Monday, 15 August 2011

ALIA Sydney Presents: Think Outside the Green

A sustainable library in Villanueva, Columbia as spotlighted at:
Do you hear the words climate change and wonder what you and your workplace can really do to help? Sustainability is about so much more than just recycling and turning off the lights! Join us for a lively night of discussion about what sustainability means for us, our libraries and our communities. Special guest speakers (to be announced) will share their experiences and help brainstorm practical things we can do now to make sure we create a sustainable future.

Numbers are limited so please RSVP to to ensure you don’t miss out.

Monday 19th  of September  2011 6:30-8:00pm (arrive from 6pm)
UTS Library, Level 4, Room 4G. Cnr Ultimo Rd and Quay St, Ultimo, 2007
Cost: $5 for ALIA Members / $7 for Non-ALIA Members (Pay at the Door)


Sunday, 14 August 2011

On Sale - Shops & Shopping

On Friday I used my lunch break to check out the latest free exhibition at the State Library of New South Wales. Now anyone who knows me well can tell you I hate shopping, yet this is an exhibition all about shops and shopping and I thought it was great!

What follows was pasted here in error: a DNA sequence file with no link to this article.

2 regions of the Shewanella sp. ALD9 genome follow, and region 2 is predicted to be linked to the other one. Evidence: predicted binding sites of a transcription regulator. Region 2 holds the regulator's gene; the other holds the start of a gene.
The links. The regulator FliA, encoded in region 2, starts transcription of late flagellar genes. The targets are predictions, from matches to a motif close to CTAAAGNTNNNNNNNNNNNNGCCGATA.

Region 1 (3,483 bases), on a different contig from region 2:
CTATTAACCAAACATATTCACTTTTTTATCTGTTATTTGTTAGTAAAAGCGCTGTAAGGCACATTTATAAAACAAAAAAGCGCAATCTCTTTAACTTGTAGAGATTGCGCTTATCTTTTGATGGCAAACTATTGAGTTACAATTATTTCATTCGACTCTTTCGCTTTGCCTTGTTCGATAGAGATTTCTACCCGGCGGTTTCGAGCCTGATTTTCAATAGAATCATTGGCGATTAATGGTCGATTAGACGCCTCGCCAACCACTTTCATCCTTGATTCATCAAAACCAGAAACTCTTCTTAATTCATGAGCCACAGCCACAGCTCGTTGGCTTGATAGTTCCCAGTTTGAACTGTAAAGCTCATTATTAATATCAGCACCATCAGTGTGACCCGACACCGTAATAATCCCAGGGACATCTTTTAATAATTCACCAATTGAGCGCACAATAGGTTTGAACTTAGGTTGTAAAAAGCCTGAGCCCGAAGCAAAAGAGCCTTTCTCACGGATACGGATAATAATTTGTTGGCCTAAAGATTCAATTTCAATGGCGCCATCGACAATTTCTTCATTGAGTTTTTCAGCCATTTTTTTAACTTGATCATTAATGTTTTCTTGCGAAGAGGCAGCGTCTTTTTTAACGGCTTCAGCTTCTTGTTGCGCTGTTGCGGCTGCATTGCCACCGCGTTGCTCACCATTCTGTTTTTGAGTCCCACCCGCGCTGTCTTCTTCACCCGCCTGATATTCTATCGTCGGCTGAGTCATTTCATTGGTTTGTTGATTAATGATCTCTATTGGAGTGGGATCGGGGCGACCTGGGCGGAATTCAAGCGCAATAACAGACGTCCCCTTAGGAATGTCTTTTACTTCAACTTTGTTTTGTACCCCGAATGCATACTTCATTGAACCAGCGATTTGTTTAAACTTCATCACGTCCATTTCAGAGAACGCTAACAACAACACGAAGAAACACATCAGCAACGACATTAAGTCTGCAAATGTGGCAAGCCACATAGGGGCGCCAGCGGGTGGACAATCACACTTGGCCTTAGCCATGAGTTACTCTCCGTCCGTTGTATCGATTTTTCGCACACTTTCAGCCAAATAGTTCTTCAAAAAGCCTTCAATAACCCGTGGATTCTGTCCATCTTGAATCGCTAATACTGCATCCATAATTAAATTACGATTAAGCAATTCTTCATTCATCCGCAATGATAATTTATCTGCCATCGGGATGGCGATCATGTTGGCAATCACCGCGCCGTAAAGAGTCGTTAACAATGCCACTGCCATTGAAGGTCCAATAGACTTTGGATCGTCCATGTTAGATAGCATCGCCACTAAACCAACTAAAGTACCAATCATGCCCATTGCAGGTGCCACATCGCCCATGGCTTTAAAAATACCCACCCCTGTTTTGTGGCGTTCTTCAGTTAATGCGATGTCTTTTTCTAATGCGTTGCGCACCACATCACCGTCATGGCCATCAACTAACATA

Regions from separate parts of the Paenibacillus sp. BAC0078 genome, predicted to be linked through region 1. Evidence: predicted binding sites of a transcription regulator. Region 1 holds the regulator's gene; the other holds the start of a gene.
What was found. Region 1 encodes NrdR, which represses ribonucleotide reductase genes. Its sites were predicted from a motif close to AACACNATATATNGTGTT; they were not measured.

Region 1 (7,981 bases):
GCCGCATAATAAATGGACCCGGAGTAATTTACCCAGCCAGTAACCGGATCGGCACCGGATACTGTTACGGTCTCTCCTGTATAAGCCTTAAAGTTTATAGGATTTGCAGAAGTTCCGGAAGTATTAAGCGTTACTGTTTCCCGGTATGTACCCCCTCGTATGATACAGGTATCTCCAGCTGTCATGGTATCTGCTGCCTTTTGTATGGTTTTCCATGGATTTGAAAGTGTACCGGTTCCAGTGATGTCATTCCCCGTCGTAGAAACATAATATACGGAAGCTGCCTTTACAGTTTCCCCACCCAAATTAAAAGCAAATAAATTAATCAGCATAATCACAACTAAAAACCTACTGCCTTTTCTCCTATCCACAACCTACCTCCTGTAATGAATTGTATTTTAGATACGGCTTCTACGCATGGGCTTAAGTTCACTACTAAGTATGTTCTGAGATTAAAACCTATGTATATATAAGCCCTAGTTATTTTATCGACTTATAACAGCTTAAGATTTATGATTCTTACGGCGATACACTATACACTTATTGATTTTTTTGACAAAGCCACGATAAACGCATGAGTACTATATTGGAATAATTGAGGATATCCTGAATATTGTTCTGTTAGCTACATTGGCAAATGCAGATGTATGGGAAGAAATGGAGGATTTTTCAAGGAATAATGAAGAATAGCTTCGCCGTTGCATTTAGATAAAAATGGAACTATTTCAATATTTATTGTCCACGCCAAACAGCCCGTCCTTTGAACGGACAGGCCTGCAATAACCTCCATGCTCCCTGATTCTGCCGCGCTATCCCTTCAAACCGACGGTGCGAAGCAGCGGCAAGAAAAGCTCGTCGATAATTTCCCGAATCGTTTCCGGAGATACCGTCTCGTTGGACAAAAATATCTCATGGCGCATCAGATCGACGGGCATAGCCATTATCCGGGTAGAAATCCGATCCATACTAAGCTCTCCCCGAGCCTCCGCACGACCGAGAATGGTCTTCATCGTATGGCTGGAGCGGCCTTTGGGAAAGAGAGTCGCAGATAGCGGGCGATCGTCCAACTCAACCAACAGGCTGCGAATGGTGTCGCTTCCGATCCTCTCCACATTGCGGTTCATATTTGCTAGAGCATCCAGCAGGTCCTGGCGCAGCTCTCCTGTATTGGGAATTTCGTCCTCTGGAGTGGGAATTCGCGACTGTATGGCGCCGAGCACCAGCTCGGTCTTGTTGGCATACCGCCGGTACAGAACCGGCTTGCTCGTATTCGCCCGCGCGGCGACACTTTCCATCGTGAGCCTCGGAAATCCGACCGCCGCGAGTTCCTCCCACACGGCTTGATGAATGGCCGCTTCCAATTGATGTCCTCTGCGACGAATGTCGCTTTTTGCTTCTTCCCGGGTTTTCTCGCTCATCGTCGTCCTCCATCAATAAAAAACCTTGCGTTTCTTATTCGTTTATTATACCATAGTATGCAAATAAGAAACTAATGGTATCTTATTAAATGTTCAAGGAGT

While I've been working at the Library I've catalogued some collections of news clippings and have always enjoyed seeing the advertisements for different products and clothing styles. These days a lot of them would be entirely politically incorrect, and no doubt some of the products are even illegal. I think it's an interesting way to explore elements of the social history of New South Wales and Australia.

On Sale is, for the most part, made up of items from the State Library's collections. There are paintings, letters, newspapers, ledger books, photographs, food stamps, scrapbooks, posters, booklets, boxes, shopping bags... anything you can think of really, documenting the history of shopping in Sydney and New South Wales from the early colony to the present day.

I particularly liked seeing the development of markets in Sydney and early histories of the department stores. Then there is the washing machine - because "every woman deserves a washing machine." It's alright, you could use your new washing machine for your smart girl, interlocking stitch, dull fabric underwear!

I thought the exhibition was great and the presentation of materials was fun. I know the library is running events to coincide with On Sale (e.g. Tuesday nights in the galleries) so I'd definitely like to go again and have the opportunity to have someone talk me through what's on show.